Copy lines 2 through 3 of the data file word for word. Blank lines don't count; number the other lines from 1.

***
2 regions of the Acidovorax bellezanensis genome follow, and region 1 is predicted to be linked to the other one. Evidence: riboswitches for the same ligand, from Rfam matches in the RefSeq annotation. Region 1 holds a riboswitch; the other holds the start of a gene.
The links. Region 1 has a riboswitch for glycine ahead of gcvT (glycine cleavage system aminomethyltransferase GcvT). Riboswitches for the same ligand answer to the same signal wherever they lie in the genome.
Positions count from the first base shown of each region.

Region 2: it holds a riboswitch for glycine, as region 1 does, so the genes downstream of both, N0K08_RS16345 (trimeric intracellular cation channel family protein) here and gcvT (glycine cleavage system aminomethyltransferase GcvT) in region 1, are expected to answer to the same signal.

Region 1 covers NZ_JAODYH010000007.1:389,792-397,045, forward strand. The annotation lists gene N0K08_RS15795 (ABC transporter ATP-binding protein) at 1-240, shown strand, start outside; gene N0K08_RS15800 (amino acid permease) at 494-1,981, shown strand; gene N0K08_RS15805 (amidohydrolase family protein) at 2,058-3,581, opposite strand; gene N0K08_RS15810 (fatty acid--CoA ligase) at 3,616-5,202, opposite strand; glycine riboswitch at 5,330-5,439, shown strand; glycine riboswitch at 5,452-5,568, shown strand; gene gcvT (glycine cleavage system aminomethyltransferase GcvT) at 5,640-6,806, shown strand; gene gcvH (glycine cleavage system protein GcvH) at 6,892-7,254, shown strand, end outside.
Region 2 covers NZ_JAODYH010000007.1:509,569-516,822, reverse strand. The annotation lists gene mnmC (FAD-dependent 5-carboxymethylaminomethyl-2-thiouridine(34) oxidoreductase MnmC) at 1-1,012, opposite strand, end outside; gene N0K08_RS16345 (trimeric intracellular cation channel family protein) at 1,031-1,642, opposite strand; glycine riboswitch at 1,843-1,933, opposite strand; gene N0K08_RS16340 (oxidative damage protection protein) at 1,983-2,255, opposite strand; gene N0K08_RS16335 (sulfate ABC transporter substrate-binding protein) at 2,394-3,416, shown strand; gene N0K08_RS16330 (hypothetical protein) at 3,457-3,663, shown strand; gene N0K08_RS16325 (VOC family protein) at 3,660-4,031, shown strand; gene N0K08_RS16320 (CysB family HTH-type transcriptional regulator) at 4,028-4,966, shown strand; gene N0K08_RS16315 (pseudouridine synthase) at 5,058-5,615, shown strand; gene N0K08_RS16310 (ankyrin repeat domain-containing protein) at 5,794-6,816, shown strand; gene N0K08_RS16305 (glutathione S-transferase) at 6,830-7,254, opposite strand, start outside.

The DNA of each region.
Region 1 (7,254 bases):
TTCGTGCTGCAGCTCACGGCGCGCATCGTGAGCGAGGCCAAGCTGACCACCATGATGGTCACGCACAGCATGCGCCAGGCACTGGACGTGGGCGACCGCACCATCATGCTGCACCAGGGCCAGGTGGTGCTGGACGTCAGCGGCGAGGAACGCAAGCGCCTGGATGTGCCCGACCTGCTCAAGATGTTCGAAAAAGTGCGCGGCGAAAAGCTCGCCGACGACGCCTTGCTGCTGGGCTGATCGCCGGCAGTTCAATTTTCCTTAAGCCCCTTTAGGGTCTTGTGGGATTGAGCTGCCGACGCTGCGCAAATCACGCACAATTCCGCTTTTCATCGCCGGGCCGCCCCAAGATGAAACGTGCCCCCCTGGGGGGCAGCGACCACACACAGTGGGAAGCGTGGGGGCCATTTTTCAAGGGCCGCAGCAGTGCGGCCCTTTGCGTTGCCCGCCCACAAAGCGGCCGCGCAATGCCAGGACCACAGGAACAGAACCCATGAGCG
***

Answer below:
The links. Region 1 has a riboswitch for glycine ahead of gcvT (glycine cleavage system aminomethyltransferase GcvT). Riboswitches for the same ligand answer to the same signal wherever they lie in the genome.
Positions count from the first base shown of each region.